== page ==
Two years ago my life was in chaos.

I returned from an out-of-state funeral to find our apartment had flooded. Water was everywhere, destroying a rug, sofa, and the wood floor. It took over a year to get someone out to finally replace it.

Last fall, renovations were just beginning. We moved all of the furniture into one room so the floor could be stripped and replaced. In the middle of it all, I was putting together a tour.

It was a challenging and frustrating time. It’s never fun to deal with contractors or file insurance claims or coordinate with a condo association, and we were doing it every single day for over a year. Plus, I was trying to work on my new show.

I always like to storyboard my act out so I have a visual idea of what to expect. So imagine me crammed into a small section of the bedroom, sandwiched between the dresser and sofa, affixing post-it notes to a large poster board while workers pried up floorboards in the adjoining room. That was the only way I could work.

My storyboard is simple - larger notes represent specific parts of the shows (one color for Mind Reading, one color for Monologues) and smaller notes represent moments (Music Cues, Jokes, Storytelling devices, etc.). It always takes a while to get the layout started but once it falls into place I have a colorful, concise outline of what I want to put onstage.

As furniture moved from room to room, the storyboard got lost in the shuffle. I told myself I’d get back to it after the floor was finished. There were more pressing things to worry about, so my show was quickly misplaced and forgotten.

It’s very easy to put my creative projects on hold. I promise myself I’ll “start that tomorrow” even though I usually end up being too busy to ever begin. The realities of being an adult are often all-consuming. All of my artistic endeavors often get pushed off to one side so I can complete other tasks. Sometimes you can mentally multi-task and other times your ideas get lost in the shuffle so you can finally have your apartment back together.

Last week I was rearranging my home office and there, inside an art portfolio, behind some other projects, was that original storyboard. The post-its were faded but the ideas were still there. Columns of concepts, still intact, waiting to be lifted off the page.

I sighed, frustrated by the thought of another delayed endeavor. Then it hit me:

That storyboard was the making of this year’s show. I had actually accomplished everything without even realizing it. In the midst of the chaos, I had somehow managed to finish everything on the board. There are only a few, minor changes but what I’d hoped to be doing last fall is the show I travelled with this year.

I’m always happiest when I’m fully immersed in a creative project. Head down, writing and researching - even if I’m surrounded by all of the furniture I own and there are workers pounding away in the other room - that’s how I love to spend my time.

At the time it seemed like the home projects were overshadowing my creative exploits, but now I realize it was actually the opposite. I was actually trying to create and write and dream and perform to move through the chaos and have something to work towards. It just took me until now to realize that the chaos of the past couple years was actually the start of my 2018 Chicago Theatre award-winning show.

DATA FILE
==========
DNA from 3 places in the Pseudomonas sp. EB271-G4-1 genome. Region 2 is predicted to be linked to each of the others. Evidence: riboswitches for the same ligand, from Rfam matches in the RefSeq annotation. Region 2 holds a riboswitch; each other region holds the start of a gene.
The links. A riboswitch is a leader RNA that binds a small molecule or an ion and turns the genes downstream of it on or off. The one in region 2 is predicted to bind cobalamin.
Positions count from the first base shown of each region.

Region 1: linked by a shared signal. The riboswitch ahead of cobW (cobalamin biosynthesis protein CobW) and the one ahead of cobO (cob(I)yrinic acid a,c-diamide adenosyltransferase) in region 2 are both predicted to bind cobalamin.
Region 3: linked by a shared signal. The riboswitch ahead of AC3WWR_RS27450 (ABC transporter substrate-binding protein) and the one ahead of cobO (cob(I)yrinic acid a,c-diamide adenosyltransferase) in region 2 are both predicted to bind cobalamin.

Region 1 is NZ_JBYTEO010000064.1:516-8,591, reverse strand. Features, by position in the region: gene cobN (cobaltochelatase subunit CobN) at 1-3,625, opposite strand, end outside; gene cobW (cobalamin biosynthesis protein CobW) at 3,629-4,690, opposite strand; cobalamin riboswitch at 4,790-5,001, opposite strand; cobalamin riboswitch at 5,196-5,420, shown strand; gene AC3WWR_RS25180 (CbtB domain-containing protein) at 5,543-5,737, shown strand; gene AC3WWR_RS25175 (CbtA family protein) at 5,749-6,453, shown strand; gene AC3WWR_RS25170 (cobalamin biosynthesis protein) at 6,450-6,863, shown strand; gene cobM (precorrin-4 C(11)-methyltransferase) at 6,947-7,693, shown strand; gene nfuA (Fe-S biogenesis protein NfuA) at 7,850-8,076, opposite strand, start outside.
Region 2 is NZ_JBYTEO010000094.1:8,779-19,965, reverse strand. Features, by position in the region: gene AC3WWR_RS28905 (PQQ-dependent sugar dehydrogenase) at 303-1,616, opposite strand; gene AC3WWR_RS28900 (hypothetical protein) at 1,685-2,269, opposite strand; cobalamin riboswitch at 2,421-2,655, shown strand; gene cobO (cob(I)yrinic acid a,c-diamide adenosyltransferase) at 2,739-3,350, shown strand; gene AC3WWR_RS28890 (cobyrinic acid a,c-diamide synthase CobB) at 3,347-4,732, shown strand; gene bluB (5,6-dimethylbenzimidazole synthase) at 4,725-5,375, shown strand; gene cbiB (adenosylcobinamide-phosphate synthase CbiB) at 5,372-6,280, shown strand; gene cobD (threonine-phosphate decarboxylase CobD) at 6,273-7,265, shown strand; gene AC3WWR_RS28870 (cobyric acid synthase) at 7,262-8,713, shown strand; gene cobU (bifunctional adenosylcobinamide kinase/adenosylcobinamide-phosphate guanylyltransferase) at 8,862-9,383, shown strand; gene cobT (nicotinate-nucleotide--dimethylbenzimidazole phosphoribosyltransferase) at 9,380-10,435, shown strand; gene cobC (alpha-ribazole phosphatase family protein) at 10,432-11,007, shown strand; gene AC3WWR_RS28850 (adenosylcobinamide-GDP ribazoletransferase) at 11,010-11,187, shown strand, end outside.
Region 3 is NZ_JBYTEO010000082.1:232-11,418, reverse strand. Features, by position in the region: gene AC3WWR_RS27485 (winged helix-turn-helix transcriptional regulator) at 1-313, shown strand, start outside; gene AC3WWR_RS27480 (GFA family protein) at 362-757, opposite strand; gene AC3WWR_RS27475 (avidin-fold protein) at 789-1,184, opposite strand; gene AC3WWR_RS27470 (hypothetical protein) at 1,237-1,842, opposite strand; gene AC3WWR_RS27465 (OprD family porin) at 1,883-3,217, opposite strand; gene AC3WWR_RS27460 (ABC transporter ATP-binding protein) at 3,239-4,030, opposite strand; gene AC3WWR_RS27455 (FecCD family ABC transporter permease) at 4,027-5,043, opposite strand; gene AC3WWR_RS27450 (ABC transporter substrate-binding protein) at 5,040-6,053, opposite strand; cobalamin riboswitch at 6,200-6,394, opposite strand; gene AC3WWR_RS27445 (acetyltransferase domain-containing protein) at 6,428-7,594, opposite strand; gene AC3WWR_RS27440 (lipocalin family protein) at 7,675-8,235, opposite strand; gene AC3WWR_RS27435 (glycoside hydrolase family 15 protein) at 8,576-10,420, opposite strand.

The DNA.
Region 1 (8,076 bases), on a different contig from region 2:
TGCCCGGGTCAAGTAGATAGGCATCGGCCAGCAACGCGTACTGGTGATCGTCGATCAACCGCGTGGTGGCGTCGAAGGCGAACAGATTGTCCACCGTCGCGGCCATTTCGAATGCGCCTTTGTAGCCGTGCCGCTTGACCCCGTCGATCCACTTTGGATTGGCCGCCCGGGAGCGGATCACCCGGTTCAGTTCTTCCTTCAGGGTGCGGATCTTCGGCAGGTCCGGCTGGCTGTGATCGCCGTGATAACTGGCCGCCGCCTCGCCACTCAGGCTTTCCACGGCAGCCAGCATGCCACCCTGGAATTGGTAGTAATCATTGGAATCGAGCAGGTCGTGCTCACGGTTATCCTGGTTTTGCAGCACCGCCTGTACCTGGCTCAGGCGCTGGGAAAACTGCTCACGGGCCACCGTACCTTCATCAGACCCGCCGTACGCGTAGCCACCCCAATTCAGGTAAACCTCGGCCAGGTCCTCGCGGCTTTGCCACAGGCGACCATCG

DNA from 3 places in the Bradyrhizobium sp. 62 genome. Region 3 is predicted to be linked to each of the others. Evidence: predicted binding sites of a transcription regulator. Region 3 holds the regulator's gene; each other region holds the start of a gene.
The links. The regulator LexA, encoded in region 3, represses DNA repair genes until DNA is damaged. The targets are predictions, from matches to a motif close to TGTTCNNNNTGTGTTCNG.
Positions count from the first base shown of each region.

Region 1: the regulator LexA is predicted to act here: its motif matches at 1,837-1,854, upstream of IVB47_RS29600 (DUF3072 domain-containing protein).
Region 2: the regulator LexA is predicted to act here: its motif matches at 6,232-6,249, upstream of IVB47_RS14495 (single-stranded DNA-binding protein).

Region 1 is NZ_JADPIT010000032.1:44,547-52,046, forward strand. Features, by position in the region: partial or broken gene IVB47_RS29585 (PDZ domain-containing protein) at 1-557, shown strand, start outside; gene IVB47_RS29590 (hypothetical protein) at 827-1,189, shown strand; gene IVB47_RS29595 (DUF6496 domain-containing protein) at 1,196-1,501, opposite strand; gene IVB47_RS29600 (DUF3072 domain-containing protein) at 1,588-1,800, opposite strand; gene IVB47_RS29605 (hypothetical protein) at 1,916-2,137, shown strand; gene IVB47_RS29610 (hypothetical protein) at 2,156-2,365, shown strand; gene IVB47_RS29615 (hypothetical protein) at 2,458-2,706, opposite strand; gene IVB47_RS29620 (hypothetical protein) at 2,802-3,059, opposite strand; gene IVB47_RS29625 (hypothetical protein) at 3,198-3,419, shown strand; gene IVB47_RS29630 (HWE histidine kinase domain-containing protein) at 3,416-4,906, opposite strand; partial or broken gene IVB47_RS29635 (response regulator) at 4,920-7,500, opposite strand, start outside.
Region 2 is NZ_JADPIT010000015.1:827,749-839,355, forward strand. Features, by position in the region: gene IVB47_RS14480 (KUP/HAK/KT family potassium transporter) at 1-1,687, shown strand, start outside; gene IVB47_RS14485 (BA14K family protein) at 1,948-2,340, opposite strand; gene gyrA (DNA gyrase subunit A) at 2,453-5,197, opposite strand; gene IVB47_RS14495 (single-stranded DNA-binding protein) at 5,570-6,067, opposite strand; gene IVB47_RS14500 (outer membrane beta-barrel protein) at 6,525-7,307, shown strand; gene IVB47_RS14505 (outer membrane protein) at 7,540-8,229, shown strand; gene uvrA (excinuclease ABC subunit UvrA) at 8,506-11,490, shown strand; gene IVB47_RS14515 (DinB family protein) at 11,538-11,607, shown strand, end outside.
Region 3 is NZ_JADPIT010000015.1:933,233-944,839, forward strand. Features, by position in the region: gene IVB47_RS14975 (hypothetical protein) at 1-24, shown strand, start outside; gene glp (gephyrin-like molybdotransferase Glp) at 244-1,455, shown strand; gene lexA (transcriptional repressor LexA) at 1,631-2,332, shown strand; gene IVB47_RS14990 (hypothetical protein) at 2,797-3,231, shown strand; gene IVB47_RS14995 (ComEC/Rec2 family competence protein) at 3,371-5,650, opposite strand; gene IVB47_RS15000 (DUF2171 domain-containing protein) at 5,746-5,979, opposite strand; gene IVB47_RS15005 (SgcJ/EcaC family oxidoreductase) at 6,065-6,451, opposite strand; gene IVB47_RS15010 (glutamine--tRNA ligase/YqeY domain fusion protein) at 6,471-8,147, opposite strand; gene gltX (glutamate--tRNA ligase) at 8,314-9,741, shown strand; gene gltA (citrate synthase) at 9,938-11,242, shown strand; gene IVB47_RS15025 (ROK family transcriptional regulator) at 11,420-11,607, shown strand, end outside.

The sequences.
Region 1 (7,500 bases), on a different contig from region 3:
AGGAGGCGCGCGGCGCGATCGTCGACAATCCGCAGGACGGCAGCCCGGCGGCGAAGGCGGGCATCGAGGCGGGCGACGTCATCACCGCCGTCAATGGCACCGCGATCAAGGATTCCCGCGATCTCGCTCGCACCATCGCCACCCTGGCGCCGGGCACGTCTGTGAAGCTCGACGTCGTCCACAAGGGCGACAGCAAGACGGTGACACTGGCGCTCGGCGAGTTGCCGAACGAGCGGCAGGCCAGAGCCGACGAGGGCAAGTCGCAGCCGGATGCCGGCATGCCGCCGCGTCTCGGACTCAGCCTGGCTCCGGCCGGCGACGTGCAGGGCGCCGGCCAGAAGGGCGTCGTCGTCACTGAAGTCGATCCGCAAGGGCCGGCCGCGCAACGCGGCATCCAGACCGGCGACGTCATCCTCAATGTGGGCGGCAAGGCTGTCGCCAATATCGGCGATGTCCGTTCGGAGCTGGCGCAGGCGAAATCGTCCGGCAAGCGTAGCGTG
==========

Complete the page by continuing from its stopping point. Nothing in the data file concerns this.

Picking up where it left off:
Sometimes it takes a long time to realize that you’re doing the things you once dreamt of doing. Sometimes it takes a while to understand that you’re exactly where you need to be. Sometimes it’s a year and sometimes it’s even longer.

Give thanks today for how far you’ve come and what you did to get here. Be grateful for those that helped and the ones that made you stronger by standing in your way.

I’m thankful for finding ways to deal with the chaos and knowing that someday, somehow I’ll end up making sense of it all.

I hope you do, too.

As always, I’m going to take a break from Thursday Thoughts while my travel schedule picks up over the holidays. Thanks for reading and see you in 2019.

Giving Thanks

I will never get used to the idea that I get paid to travel the world and blow people’s minds. As a three-year-old in my small hometown, my dream was to do just that. And somehow I grew up and found a way to make it happen.

My first homemade business card circa 1993. I never wanted to do anything else.

My first homemade business card circa 1993. I never wanted to do anything else.

I’m on a quest, in pursuit of my best show and my best self onstage. I’m working on secret projects and posting public essays, all while traveling from city to city reading people’s minds.

I’m doing what I always wanted…but I will never get used to it.

I value each moment onstage, each early morning flight or late night commute. I treasure the jet lag and limited legroom. I live for it. It’s what I’ve always dreamt of and I can’t get enough of it.

You won’t find me phoning it in next week, next year, or three decades from now. I will never take this for granted.

So as we enjoy another annual feast, while counting down to the impeachment, I have a lot to be thankful for this year:

The Mystery Tour
• My family
• My cats (especially the one that almost died)
• New friends from the fringe
• Seeing some of the best shows I’ve ever seen
• Seeing some of the most beautiful places I’ve ever been
• Meeting my heroes
Persisting and resisting

But mostly, I’m thankful for YOU.

If you’ve ever read one of my posts…

If you’ve ever purchased a ticket to my show…

If you’ve ever sent me a message to discuss my work…

If you ever told me I was good enough (you know who you are!) when I didn’t believe it myself…

If you’ve ever booked me for your event…

If you’ve ever sat in the audience and given me a small fraction of your valuable time on this planet…

Thank you.